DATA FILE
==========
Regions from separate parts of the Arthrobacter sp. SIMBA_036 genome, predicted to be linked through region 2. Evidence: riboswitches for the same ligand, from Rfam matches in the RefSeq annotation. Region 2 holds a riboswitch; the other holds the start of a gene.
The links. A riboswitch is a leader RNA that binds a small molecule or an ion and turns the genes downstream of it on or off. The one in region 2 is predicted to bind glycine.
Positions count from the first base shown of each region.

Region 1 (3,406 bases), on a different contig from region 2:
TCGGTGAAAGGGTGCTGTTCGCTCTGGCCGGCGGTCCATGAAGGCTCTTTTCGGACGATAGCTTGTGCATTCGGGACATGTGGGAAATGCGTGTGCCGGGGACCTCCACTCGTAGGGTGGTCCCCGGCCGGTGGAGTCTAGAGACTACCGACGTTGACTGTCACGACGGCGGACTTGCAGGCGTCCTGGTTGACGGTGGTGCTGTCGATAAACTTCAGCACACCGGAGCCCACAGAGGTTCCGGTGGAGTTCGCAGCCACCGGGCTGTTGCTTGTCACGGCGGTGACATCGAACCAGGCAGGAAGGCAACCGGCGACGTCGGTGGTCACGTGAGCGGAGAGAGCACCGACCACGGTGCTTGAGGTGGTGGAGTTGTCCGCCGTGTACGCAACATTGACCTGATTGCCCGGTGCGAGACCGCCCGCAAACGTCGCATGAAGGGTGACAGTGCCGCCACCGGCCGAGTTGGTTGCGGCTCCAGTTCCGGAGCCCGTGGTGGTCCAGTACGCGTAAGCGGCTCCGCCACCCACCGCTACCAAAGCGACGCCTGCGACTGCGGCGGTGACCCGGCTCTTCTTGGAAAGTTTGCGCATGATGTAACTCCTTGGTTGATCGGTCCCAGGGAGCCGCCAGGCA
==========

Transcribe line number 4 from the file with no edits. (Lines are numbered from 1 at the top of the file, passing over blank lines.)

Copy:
Region 1 (3,406 bases), on a different contig from region 2: